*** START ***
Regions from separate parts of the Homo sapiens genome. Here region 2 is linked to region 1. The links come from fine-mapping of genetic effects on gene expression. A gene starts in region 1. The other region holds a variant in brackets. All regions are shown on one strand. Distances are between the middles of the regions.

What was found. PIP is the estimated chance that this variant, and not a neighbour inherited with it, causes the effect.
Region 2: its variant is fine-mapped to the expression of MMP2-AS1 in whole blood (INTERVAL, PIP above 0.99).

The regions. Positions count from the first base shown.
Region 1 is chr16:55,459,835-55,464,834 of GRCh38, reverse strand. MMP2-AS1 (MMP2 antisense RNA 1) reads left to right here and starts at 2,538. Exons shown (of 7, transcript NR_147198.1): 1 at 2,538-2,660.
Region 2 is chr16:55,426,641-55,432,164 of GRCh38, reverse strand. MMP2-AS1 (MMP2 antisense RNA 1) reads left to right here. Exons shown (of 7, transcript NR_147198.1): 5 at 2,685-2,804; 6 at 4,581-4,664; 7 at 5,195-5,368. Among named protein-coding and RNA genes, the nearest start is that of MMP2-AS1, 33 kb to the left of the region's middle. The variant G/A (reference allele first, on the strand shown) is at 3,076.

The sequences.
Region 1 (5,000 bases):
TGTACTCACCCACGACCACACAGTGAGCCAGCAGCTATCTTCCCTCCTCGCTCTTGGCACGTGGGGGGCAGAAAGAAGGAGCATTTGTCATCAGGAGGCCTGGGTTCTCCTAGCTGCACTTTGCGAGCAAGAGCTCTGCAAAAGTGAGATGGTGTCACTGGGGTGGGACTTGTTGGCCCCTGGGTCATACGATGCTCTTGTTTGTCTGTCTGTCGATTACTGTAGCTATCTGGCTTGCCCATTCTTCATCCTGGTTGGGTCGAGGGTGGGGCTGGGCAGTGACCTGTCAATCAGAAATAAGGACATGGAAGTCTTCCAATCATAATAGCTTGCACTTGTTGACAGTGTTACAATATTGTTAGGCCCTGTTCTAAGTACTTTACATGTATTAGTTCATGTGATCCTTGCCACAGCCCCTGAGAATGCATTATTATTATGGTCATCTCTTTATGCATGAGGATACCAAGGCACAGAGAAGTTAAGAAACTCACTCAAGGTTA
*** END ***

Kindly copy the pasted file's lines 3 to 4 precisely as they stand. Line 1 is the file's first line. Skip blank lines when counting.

Region 2: its variant is fine-mapped to the expression of MMP2-AS1 in whole blood (INTERVAL, PIP above 0.99).

The regions. Positions count from the first base shown.